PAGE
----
Preliminary sessions for the joint annual meeting of the World Bank and International Monetary Fund got under way here yesterday against an economic outlook that representatives of the bloc of poor nations were calling "frightening."

Deputies of the Intergovernmental Group of Twenty-Four met yesterday under the chairmanship of G.O. Nwanko, executive director of the Nigerian Central Bank, to prepare an agenda for discussion by the G-24 ministers today.

The Ministerial Group of the G-24, headed by Nigerian Minister of Finance S. M. Eassang, is expected to put forward a series of demands for more generous aid from both the IMF and the World Bank, including an enlarged new issue of special drawing rights, the international monetary asset created by the IMF for distribution to its 140 members.

Meanwhile, the question of admission of Palestine Liberation Organization representatives as observers during the meeting is still on the tentative agenda and could trigger a floor fight. Some representatives of the Arab bloc, which wants the PLO in and of the non-Arab bloc, which wants the PLO out, are seeking ways of avoiding a confrontation. Meanwhile, other observer groups that usually attend will not be able to sit in on the joint meeting.

The poorer nations represented by the G-24 not only want the present annual distribution of 4 billion SDRs doubled to 8 billion (roughly the equivalent of an increase from $5.25 to $10.50 billion) but continue to urge that SDR creation be linked to development needs, so that the less affluent countries would get a better proportional share.

The G-24 proposal to double the allocation of SDRs for a five-year span beginning in 1982 was recommended to the Interim Committee as its meeting in Hamburg, West Germany, last April.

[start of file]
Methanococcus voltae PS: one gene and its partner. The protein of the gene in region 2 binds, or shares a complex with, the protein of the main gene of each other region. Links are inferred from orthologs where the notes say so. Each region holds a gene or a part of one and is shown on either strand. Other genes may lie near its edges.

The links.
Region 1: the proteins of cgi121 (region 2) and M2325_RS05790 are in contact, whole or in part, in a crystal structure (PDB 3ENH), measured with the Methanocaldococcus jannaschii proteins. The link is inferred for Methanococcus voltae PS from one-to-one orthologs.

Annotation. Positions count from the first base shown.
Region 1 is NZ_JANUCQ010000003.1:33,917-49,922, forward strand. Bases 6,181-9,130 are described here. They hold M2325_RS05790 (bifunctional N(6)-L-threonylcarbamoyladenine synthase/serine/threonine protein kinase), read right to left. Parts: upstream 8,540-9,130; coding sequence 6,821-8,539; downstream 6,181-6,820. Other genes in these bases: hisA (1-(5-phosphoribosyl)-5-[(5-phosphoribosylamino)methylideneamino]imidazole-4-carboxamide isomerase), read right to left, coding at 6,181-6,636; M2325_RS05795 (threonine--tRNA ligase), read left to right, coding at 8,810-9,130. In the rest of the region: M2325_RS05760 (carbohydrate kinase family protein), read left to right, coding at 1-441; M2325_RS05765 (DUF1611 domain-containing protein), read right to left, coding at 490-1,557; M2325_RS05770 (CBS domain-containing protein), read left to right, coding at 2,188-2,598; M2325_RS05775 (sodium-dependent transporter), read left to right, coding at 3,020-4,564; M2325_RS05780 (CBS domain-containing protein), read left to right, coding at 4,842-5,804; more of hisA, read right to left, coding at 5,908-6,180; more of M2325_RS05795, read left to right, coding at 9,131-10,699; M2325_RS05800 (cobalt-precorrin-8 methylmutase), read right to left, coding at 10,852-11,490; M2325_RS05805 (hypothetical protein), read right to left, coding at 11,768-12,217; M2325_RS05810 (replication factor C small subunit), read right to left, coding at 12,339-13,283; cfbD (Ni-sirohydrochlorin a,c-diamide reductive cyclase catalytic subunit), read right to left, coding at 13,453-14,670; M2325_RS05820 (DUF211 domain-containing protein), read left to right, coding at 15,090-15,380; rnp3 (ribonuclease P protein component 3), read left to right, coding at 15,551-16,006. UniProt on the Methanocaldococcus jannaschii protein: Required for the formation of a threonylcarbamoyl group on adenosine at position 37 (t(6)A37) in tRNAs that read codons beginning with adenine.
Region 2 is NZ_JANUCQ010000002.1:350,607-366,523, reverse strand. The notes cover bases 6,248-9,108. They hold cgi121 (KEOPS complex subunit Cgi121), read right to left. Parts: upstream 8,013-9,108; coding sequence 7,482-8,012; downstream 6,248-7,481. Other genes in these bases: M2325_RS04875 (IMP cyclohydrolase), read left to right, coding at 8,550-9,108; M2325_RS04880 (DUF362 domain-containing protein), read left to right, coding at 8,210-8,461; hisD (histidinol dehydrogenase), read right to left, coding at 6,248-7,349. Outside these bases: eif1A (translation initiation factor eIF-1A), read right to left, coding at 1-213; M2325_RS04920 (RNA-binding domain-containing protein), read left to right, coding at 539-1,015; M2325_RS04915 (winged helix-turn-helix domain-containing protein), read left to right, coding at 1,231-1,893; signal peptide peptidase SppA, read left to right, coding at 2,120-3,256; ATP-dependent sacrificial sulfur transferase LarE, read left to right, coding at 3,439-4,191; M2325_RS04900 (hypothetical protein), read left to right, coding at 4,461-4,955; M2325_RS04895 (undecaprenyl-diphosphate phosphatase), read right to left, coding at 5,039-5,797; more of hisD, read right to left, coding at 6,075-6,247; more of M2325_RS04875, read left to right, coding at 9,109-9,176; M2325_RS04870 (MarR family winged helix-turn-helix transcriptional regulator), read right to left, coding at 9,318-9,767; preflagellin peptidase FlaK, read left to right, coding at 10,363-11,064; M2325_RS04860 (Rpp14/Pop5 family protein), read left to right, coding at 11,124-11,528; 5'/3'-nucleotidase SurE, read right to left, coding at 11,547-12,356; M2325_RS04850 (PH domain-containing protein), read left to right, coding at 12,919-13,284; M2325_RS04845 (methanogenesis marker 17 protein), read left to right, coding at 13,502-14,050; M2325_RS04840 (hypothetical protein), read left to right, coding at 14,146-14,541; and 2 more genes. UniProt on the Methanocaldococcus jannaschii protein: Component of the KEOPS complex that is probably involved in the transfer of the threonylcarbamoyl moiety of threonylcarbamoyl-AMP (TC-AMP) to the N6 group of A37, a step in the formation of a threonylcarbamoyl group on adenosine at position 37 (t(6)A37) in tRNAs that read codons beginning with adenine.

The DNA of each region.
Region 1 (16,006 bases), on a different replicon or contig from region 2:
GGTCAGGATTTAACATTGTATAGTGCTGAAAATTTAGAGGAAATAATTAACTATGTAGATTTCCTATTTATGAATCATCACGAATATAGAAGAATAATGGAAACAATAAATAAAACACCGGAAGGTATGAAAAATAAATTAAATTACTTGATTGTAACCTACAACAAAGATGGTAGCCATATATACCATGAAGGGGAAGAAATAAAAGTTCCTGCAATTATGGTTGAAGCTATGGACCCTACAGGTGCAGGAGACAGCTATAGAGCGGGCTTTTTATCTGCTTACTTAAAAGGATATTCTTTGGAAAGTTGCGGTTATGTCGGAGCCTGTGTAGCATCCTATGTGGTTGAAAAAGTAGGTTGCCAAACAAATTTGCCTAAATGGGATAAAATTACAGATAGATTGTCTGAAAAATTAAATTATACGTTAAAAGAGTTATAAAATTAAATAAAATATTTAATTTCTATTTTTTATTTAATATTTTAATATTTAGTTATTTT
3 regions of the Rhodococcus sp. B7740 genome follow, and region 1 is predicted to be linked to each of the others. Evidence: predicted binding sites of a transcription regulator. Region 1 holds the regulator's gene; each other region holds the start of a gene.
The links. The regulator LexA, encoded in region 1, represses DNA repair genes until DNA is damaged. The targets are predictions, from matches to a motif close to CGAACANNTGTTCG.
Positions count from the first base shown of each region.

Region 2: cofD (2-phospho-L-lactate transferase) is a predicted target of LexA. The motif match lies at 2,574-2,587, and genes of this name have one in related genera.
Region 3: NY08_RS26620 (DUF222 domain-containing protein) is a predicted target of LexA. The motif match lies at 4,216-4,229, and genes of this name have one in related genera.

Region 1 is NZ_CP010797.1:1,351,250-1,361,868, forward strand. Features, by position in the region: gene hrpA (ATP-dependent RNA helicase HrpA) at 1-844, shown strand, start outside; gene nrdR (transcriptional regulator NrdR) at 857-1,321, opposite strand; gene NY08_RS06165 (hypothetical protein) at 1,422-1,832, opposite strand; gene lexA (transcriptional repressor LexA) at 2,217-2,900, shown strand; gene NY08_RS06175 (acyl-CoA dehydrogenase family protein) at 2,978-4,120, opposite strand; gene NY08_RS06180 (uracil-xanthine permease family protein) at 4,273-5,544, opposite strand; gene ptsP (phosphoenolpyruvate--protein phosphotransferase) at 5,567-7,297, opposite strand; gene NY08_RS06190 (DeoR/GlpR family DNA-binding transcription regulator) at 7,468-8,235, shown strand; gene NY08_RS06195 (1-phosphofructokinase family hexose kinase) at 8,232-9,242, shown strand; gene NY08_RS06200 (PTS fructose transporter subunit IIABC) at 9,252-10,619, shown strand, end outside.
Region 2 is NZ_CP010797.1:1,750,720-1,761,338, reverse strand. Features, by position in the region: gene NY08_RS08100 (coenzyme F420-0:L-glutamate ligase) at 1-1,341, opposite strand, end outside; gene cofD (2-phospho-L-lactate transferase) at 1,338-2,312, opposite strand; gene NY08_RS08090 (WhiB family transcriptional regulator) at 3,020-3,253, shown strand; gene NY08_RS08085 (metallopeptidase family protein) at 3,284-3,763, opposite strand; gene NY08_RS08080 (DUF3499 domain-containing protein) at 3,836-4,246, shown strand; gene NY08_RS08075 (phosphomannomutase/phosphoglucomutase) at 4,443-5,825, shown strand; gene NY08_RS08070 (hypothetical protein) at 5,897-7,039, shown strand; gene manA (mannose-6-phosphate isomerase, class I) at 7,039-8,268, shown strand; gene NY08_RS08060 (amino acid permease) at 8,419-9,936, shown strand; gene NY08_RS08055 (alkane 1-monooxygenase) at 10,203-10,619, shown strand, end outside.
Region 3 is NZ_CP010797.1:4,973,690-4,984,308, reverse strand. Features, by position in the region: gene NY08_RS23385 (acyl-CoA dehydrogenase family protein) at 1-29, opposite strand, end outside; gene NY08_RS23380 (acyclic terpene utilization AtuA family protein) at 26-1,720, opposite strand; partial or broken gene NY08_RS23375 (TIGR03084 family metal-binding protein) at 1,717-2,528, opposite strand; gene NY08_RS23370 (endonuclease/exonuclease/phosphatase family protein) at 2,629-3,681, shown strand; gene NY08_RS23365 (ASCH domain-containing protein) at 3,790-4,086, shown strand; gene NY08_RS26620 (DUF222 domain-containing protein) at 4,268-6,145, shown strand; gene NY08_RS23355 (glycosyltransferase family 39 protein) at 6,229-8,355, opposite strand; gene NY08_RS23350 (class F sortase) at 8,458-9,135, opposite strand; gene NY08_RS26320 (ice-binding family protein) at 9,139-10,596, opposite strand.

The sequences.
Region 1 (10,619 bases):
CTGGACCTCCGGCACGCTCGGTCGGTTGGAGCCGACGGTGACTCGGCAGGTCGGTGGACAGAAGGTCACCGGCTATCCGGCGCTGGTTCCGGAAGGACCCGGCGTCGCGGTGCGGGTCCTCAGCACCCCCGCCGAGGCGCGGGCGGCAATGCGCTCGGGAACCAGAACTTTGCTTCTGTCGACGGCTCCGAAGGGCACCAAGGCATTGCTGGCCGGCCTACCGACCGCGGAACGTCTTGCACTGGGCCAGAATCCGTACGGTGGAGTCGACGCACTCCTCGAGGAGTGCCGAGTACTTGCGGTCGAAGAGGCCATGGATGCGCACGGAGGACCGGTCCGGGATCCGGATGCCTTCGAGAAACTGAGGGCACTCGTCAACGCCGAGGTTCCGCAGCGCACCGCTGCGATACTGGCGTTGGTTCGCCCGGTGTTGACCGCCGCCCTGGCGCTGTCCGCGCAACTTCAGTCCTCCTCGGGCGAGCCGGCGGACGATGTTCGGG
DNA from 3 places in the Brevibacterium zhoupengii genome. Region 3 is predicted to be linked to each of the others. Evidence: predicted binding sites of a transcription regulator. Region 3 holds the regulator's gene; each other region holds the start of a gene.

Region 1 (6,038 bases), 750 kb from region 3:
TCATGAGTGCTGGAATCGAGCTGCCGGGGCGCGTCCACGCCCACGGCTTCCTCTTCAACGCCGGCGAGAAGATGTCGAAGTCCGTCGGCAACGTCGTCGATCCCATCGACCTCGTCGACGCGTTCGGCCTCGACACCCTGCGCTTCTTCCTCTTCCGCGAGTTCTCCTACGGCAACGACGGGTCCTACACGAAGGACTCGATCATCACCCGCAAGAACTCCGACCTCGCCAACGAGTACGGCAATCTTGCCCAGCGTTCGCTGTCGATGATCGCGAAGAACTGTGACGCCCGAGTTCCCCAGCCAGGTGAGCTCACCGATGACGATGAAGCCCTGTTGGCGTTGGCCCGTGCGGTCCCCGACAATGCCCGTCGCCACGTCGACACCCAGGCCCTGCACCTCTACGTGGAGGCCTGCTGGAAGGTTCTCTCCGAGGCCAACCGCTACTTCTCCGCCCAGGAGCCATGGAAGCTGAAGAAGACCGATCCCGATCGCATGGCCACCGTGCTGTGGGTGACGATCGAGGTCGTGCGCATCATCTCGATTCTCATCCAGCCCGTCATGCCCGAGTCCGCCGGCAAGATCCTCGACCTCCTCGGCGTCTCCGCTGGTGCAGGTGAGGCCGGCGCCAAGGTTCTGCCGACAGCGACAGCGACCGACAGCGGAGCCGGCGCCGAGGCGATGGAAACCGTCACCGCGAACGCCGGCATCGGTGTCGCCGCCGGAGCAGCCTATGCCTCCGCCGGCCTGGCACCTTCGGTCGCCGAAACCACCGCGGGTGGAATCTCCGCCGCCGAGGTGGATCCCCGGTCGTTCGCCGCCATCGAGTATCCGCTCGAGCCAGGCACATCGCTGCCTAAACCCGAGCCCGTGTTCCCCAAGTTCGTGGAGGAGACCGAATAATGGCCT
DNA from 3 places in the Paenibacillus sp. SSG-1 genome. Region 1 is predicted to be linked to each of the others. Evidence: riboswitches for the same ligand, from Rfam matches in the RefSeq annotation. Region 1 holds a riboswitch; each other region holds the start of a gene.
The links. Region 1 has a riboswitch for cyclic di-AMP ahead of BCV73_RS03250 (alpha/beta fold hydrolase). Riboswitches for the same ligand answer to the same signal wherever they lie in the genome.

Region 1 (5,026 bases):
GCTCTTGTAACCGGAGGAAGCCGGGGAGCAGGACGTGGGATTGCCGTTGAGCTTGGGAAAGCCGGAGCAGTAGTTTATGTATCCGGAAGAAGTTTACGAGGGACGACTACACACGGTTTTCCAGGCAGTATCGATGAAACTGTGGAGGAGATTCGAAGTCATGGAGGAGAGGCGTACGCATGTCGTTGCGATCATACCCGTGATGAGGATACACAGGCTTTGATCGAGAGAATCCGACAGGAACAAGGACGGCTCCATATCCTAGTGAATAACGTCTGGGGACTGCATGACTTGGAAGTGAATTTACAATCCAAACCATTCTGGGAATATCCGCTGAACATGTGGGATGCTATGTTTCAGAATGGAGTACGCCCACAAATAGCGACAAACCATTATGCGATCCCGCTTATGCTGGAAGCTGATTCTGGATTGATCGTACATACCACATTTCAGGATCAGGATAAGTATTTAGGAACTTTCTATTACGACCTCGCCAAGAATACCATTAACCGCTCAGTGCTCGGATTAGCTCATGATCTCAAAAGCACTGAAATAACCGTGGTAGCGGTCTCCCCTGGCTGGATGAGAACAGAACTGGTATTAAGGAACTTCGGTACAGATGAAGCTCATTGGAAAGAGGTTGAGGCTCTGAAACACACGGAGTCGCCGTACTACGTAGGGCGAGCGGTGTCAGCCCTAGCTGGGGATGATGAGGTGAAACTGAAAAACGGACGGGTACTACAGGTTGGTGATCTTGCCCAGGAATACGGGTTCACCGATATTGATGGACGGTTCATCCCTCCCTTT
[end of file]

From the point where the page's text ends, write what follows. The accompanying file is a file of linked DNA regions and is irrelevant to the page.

Since then, it was learned, the IMF staff had recommended to the Executive Directors that SDRs be issued at a rate of 6 to 10 billion SDRs a year beginning in 1982, with a supplemental allocation of 3 billion SDR for 1981, making 7 billion in all next year.

This was based on the staff's conclusion that the world economic situation had deteriorated "sharply" since the end of 1978. But although the IMF staff recommendations were supported strongly by the bloc of poor nations on the executive board, the industrial bloc that holds the controlling voting power rejected the idea of an additional 3 billion SDR for 1981 as inflationary.

As to the level of SDR allocation for the period beginning in 1982, the executive directors decided that there would be time enough to make that decision at the Interim Committee meeting in April 1981. IMF Managing Director Jacques de Larosiere has indicated in private conversations with G-24 representatives that he personally is sympathetic to the idea of a larger issue later on.

In general, representatives of the G-24 appear to welcome the new IMF initiatives that provide both enlarged access to Fund resources, lending over a longer period of time, and greater IMF-Bank cooperative efforts. But they stress, as do the industrial nations, the concern that, while most of them will "get by" in 1980, the situation for 1981 and beyond is highly uncertain.

Economic projections by the IMF show that in the aggregate, the current account (goods and services) deficits of the poor countries will jump from $56 billion in 1979 to $76 billion in 1980, and to $80 billion next year.

Triggered by the vast boost in oil prices engineered by the oil cartel since the end of 1978, the consumer inflation rate in those less developed nations that import oil has risen from 28.5 percent in 1979 to an estimated 35.1 percent this year. Projections show a drop -- assuming no further major oil increases -- to a consumer inflation rate of 26.4 percent in 1981.

There may be some sentiment within the bloc of poor nations to escalate criticism of OPEC for indiscriminate boosting of oil prices.